What do the bank holidays in Panic Room have to do with banks?

A new event starts in «Panic Room» today, and it is dedicated to bank holidays. Let’s try and see what we are actually celebrating.

If you’re new to the game, we’ll have to spoil something: the Puppeteer’s mansion stands in the English countryside, and the game’s developers never forget about the historical and cultural background of the characters. Thematic features show up here and there, but they are particularly noticeable when it comes to events. For example, the bank holidays are a uniquely British custom.

A bank holiday is a national public holiday in the United Kingdom — these days are not considered to be workdays but are not associated with such official holidays as Christmas or Easter, either. There is no exact date for these days — bank holidays usually take place on the first or the last Monday of the month. For example, the nearest bank holiday in England and Wales will take place on May, 27 — the very last Monday of May.

Why are they called bank holidays, anyway?

In 1868 a banker named John Lubbock was elected to the House of Commons. A true Renaissance man, he made his way in both banking and political worlds but also left his mark on entomology and archeology — it was he who introduced the terms «Paleolithic», «Mesolithic» and «Neolithic» and coined the word «prehistoric». Once he got into the Parliament, John Lubbock abandoned his hobbies and set out to improve the working conditions for the English people. In particular, he set the legal restrictions that limited the working day to 10 hours and came up with the Bank Holidays Act of 1871 that added 4 extra holidays to the calendar in addition to the church holidays and Sundays. These days were called bank holidays because all banks were closed on these occasions — and so were all other establishments. Considering that 2 of the proposed holidays prolonged the Christmas and Easter celebrations and 2 others took place in the summer where there previously had been no holidays at all, the English people were so incredibly grateful these new holidays actually became known as «St. Lubbock days».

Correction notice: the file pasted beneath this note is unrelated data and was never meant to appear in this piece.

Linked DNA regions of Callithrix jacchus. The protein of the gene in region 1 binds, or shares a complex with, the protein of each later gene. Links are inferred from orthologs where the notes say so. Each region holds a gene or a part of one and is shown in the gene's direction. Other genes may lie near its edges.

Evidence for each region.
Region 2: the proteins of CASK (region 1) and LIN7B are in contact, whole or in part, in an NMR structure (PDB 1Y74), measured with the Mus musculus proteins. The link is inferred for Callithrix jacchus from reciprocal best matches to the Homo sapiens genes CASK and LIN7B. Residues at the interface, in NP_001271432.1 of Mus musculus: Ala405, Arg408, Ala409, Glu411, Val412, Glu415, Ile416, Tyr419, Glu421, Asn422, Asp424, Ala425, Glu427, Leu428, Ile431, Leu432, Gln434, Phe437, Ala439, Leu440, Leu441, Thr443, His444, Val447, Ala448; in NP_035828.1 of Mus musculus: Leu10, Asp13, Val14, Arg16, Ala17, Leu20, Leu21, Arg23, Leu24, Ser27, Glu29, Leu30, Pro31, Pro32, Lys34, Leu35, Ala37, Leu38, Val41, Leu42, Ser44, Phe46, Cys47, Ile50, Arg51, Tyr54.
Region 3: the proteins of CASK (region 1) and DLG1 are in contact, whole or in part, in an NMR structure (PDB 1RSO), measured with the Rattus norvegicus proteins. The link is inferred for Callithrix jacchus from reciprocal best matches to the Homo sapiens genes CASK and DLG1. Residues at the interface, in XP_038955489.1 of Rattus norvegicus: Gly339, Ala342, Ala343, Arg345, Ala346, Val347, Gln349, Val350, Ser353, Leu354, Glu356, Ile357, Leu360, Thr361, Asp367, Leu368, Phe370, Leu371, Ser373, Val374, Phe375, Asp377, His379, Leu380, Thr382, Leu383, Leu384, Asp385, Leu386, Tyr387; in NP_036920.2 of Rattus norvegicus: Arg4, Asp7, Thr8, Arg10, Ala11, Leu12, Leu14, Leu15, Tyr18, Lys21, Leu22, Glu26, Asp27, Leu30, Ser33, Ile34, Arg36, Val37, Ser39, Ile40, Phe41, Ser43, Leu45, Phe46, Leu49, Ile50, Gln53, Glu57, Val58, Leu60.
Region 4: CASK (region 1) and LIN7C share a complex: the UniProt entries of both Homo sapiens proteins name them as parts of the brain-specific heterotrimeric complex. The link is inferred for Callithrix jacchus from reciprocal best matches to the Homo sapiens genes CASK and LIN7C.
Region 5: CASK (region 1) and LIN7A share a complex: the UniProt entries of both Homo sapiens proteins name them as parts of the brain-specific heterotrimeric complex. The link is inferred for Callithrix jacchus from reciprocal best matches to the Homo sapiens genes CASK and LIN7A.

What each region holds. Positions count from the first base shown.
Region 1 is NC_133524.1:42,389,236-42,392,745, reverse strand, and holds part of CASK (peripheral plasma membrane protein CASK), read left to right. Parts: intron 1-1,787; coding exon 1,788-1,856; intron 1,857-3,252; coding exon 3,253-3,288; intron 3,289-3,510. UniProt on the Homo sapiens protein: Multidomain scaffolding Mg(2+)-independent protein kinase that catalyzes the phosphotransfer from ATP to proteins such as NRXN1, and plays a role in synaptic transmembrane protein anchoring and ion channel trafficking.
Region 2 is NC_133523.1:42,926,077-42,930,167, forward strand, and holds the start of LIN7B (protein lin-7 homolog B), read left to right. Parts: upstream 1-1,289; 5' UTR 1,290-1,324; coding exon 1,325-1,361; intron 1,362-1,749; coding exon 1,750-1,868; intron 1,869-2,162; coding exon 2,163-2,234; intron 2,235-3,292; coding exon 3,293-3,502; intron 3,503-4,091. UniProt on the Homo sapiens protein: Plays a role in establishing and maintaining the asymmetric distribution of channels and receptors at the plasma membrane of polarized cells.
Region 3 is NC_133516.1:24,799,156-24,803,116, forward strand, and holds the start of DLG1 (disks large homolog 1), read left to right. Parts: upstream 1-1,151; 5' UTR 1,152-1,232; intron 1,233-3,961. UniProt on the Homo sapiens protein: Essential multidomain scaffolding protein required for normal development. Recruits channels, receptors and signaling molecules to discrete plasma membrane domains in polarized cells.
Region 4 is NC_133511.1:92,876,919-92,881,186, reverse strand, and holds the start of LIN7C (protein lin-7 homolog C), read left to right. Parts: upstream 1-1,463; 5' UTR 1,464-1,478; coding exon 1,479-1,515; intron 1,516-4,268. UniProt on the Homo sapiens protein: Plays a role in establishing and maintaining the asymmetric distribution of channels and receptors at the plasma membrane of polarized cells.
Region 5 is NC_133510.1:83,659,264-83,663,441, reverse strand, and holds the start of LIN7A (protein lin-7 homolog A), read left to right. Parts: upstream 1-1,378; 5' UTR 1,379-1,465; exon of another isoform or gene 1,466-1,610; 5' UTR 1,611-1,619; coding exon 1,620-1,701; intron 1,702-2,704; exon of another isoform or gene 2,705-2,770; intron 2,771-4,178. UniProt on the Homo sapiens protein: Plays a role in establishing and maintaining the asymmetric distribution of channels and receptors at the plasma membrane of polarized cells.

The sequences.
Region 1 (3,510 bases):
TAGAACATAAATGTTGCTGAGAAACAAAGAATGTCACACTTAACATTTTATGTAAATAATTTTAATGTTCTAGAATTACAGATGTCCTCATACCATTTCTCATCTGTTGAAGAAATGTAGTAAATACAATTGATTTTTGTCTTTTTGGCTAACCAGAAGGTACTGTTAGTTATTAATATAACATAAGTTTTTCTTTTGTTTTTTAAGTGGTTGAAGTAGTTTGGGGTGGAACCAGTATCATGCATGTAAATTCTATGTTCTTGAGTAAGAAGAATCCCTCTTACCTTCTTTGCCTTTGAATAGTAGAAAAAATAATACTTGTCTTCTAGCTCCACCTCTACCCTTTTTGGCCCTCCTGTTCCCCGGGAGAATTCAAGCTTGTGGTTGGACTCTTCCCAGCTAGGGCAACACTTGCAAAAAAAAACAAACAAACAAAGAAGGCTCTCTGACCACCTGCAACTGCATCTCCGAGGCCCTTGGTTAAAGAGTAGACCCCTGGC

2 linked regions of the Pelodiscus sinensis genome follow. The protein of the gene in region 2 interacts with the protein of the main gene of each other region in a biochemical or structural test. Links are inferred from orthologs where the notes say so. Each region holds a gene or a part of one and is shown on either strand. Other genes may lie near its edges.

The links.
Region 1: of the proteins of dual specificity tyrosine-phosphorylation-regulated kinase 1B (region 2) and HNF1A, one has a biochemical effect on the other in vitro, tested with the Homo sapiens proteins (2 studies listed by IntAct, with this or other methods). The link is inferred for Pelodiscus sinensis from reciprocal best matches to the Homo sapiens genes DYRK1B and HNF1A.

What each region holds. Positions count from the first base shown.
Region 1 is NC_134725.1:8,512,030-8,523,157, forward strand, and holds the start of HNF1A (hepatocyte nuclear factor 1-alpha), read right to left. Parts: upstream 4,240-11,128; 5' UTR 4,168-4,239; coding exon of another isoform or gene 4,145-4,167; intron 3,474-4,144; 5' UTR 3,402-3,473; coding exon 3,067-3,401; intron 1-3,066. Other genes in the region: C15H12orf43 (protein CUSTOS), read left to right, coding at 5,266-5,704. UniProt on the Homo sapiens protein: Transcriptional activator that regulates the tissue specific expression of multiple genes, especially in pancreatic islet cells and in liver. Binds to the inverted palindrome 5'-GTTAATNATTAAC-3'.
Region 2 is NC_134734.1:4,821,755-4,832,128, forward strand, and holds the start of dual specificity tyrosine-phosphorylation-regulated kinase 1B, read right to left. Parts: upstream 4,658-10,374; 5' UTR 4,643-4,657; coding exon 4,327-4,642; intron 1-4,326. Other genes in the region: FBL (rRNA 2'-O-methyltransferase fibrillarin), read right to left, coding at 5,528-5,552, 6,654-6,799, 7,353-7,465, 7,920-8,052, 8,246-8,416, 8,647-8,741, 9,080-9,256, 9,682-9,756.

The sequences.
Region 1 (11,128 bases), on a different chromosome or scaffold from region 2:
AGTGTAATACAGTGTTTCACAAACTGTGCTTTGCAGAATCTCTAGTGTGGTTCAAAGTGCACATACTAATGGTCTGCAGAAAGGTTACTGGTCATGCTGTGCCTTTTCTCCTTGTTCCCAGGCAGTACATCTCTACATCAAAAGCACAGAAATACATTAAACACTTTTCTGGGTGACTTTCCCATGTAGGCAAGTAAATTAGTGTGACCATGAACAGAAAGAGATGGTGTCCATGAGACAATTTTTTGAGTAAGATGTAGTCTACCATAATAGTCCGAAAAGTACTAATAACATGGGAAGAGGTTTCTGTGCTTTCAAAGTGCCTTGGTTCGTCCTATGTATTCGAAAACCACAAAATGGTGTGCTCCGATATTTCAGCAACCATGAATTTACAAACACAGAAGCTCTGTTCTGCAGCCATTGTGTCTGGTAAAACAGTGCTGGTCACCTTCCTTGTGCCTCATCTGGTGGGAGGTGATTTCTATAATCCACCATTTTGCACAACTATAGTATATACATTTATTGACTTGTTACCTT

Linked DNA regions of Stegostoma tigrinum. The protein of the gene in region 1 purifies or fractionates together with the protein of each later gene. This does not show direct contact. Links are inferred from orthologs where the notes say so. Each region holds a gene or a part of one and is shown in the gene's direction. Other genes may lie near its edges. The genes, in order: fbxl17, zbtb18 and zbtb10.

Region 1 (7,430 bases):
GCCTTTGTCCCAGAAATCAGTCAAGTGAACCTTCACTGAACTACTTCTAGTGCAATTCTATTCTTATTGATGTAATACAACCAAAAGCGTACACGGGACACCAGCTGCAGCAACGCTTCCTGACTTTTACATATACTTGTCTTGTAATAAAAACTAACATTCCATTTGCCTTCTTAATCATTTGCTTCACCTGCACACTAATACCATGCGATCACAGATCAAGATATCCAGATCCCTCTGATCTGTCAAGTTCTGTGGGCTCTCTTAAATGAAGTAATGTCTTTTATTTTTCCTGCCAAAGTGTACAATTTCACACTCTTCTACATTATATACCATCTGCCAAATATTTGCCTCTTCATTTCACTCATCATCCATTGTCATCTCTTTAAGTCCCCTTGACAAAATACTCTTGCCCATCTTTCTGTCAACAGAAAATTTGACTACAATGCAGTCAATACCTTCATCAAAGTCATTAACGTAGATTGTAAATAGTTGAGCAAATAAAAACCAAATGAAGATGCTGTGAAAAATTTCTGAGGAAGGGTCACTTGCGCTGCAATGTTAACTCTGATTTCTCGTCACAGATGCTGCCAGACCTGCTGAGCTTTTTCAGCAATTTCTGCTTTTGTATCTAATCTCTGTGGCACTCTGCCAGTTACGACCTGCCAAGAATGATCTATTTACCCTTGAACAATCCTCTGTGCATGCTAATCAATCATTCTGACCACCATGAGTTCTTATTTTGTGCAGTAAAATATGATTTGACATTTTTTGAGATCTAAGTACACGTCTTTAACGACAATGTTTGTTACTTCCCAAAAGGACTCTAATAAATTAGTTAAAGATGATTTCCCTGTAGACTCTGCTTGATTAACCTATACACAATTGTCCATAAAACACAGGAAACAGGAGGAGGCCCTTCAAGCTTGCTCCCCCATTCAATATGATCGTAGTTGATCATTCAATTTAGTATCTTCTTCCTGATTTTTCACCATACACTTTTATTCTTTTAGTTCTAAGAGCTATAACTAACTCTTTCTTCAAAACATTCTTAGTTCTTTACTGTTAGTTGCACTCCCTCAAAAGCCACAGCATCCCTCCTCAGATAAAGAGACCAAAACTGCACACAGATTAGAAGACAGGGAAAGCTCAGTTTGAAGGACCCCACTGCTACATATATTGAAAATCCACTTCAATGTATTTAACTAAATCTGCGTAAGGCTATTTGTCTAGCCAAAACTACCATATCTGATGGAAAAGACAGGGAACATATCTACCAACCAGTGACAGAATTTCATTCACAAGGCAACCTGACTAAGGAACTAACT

Nowadays the bank holidays are celebrated in all countries of the British Commonwealth, but their number and dates vary from one country to another. They are a unique example of the holidays without a particular purpose. No other country allows its residents to take a day off “just because”.

Unfortunately, the next official holiday in our country is a long time away, but you can always play Panic Room and enjoy the bank holiday with your favorite characters to receive prizes.